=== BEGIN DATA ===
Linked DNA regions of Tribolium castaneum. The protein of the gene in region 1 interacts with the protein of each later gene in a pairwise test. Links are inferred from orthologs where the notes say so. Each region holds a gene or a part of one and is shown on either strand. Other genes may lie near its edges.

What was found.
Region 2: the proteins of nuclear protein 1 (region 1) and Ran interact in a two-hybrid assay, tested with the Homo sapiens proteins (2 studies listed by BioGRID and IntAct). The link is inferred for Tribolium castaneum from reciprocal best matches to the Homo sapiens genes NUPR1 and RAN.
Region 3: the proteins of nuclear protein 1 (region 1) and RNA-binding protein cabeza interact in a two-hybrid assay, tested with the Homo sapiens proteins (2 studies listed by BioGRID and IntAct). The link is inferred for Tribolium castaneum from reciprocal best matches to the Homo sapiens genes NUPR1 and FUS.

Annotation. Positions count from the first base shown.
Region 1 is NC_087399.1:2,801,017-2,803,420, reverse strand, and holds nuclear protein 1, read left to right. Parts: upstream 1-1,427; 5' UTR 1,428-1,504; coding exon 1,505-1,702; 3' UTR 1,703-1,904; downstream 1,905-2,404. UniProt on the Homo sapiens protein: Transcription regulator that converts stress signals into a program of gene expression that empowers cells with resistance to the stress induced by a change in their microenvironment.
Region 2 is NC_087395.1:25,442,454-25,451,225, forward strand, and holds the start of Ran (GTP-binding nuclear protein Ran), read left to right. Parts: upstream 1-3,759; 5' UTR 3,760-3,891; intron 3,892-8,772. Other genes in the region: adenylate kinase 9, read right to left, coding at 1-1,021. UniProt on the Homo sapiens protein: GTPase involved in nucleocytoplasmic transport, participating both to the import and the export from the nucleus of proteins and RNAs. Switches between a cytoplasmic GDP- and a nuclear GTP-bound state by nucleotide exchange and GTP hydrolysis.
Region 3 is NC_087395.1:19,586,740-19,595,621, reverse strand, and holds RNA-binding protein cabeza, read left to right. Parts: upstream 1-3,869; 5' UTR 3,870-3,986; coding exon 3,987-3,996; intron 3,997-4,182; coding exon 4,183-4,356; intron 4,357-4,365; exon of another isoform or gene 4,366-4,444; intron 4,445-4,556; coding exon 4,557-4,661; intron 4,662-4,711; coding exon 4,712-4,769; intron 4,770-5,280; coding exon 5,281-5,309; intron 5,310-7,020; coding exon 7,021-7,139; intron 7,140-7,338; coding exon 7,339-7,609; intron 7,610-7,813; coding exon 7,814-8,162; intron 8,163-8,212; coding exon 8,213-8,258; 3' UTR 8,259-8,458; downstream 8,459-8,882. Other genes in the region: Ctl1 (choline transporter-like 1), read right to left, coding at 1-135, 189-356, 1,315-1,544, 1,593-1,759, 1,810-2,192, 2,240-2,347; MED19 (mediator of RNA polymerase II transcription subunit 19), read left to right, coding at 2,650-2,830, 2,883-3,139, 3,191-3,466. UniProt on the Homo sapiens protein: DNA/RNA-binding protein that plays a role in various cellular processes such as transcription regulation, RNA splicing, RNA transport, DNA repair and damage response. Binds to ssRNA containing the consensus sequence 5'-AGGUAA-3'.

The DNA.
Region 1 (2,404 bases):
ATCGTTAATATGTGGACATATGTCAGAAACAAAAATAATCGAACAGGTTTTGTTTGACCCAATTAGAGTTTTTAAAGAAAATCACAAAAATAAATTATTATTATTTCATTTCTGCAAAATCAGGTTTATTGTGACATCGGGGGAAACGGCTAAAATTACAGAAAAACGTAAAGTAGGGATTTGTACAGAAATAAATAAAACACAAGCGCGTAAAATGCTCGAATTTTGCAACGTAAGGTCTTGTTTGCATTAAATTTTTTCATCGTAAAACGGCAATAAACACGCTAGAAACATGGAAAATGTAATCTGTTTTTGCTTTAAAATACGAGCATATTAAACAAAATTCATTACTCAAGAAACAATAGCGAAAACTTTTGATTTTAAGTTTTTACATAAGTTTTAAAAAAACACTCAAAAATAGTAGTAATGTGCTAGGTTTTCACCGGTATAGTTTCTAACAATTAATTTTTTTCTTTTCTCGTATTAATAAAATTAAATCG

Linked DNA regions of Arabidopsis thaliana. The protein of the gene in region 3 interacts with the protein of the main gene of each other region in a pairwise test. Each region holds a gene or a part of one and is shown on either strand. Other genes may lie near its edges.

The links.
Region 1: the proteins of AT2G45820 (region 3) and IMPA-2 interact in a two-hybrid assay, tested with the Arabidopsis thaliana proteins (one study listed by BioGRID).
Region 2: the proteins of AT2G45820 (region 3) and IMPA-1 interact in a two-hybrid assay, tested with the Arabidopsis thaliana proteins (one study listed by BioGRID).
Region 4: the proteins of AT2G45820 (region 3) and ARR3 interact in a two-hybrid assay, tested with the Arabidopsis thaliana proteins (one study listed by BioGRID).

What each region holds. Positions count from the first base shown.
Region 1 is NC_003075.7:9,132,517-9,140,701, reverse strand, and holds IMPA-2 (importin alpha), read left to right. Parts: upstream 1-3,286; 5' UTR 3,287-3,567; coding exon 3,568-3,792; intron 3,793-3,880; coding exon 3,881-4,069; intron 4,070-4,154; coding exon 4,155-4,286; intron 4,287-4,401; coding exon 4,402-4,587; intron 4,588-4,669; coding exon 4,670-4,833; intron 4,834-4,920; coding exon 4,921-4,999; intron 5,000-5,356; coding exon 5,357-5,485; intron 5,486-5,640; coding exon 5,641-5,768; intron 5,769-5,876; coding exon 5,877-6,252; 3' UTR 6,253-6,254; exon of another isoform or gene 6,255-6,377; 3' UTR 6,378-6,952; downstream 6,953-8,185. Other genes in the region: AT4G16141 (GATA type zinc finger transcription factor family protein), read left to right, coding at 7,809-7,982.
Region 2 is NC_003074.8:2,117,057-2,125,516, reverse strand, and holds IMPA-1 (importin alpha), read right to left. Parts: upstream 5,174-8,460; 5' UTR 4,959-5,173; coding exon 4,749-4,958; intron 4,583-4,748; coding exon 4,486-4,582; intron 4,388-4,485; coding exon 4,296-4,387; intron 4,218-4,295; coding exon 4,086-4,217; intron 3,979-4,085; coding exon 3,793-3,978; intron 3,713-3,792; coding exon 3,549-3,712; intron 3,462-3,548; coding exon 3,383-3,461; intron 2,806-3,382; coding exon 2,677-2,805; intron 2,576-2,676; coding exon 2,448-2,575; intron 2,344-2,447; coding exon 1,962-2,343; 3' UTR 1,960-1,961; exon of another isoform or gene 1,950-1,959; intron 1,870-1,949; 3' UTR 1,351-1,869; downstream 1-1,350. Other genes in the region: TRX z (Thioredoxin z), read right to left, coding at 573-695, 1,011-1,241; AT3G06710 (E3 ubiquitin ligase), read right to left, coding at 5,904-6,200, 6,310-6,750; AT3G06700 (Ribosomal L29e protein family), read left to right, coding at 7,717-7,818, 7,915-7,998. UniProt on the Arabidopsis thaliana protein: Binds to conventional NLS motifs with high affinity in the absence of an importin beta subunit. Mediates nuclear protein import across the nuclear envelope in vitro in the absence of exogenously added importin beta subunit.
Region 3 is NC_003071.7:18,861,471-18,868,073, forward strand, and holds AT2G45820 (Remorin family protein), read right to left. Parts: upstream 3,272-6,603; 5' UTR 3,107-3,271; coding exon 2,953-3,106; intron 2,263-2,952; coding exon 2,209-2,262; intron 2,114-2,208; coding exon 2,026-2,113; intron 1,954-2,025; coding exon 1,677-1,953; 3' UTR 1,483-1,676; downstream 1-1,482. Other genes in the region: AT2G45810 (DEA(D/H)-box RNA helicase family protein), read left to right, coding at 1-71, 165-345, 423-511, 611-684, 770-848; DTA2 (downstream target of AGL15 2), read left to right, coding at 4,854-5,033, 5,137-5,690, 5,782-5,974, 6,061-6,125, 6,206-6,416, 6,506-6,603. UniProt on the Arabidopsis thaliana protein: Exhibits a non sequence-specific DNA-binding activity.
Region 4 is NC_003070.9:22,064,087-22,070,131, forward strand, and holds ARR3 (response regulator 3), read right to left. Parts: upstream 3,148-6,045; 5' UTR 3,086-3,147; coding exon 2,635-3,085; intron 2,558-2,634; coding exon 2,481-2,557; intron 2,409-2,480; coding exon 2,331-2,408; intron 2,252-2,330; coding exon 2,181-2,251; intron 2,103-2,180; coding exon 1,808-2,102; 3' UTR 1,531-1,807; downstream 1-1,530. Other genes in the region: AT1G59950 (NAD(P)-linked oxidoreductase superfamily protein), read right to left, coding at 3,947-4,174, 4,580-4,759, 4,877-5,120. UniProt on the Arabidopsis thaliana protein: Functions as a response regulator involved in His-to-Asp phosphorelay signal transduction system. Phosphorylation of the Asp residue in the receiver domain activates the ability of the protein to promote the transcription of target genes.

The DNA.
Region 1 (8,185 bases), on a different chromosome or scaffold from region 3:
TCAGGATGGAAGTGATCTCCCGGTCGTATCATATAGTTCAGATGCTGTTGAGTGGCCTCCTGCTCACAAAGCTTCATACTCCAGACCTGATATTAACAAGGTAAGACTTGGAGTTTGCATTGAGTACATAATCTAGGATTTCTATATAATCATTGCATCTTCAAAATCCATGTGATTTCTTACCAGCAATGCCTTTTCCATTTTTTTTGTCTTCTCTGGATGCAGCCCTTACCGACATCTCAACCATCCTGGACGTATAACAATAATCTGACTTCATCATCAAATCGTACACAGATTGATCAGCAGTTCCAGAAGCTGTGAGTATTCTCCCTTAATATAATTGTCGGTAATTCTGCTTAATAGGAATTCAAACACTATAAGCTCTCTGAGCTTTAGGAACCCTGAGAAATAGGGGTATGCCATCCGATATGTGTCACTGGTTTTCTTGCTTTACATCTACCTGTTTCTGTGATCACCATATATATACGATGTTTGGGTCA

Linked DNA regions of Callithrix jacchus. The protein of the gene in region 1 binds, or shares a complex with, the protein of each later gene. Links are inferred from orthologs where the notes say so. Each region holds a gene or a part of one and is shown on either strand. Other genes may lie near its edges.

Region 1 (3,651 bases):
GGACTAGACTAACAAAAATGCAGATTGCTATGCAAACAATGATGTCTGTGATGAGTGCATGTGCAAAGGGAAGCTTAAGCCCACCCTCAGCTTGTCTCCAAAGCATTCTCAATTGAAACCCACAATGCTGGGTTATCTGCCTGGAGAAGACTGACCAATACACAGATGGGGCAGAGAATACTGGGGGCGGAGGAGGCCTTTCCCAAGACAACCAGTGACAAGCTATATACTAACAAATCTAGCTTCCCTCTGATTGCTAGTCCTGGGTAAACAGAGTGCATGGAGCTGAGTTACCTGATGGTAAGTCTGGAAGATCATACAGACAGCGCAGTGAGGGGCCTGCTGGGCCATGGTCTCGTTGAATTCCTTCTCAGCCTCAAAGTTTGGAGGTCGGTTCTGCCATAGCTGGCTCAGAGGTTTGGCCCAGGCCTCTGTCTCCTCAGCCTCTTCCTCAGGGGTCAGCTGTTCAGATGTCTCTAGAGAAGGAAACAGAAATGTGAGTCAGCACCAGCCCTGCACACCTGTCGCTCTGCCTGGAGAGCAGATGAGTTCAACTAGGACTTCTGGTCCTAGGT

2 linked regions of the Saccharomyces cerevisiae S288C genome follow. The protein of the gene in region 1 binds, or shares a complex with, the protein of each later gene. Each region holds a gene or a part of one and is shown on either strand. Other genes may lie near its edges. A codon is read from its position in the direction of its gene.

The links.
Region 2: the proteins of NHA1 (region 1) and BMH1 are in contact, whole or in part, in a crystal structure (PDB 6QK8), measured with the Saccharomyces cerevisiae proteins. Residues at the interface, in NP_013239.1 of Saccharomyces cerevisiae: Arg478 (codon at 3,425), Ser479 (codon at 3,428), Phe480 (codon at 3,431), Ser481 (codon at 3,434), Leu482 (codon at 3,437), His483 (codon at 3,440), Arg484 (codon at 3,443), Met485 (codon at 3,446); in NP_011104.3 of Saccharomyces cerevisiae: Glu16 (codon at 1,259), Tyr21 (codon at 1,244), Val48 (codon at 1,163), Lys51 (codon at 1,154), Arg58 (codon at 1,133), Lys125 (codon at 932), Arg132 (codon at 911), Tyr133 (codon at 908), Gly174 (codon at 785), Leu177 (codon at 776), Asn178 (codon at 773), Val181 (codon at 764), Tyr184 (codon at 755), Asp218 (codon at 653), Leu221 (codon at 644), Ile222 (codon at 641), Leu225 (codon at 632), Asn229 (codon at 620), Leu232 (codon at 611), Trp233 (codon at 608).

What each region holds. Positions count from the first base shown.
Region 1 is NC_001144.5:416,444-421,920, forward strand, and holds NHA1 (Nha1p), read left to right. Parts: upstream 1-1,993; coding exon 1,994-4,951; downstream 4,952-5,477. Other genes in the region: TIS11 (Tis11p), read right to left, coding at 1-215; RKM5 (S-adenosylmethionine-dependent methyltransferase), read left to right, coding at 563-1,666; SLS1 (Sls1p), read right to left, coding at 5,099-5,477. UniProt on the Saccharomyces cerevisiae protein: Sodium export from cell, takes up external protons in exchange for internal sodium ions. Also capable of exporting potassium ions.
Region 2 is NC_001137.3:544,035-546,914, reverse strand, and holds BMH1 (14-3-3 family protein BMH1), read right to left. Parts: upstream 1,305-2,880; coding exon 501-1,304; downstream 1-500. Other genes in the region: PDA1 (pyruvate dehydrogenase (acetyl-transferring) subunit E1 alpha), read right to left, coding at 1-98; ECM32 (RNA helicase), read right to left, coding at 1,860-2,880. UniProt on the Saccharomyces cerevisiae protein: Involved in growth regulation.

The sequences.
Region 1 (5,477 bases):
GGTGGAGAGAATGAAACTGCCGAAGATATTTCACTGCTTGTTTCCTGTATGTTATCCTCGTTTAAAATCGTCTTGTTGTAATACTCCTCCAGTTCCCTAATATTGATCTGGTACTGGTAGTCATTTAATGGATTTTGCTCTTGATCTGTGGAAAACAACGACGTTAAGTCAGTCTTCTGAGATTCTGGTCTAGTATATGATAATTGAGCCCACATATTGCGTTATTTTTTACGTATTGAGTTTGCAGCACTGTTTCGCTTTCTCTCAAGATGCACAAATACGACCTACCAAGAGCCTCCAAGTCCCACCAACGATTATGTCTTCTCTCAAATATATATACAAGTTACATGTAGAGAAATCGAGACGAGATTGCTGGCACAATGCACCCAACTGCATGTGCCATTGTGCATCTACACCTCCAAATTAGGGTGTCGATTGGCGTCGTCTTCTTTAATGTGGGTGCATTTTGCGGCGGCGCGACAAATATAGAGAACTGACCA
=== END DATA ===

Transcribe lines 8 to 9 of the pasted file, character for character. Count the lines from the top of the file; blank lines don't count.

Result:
Region 3 is NC_087395.1:19,586,740-19,595,621, reverse strand, and holds RNA-binding protein cabeza, read left to right. Parts: upstream 1-3,869; 5' UTR 3,870-3,986; coding exon 3,987-3,996; intron 3,997-4,182; coding exon 4,183-4,356; intron 4,357-4,365; exon of another isoform or gene 4,366-4,444; intron 4,445-4,556; coding exon 4,557-4,661; intron 4,662-4,711; coding exon 4,712-4,769; intron 4,770-5,280; coding exon 5,281-5,309; intron 5,310-7,020; coding exon 7,021-7,139; intron 7,140-7,338; coding exon 7,339-7,609; intron 7,610-7,813; coding exon 7,814-8,162; intron 8,163-8,212; coding exon 8,213-8,258; 3' UTR 8,259-8,458; downstream 8,459-8,882. Other genes in the region: Ctl1 (choline transporter-like 1), read right to left, coding at 1-135, 189-356, 1,315-1,544, 1,593-1,759, 1,810-2,192, 2,240-2,347; MED19 (mediator of RNA polymerase II transcription subunit 19), read left to right, coding at 2,650-2,830, 2,883-3,139, 3,191-3,466. UniProt on the Homo sapiens protein: DNA/RNA-binding protein that plays a role in various cellular processes such as transcription regulation, RNA splicing, RNA transport, DNA repair and damage response. Binds to ssRNA containing the consensus sequence 5'-AGGUAA-3'.

The DNA.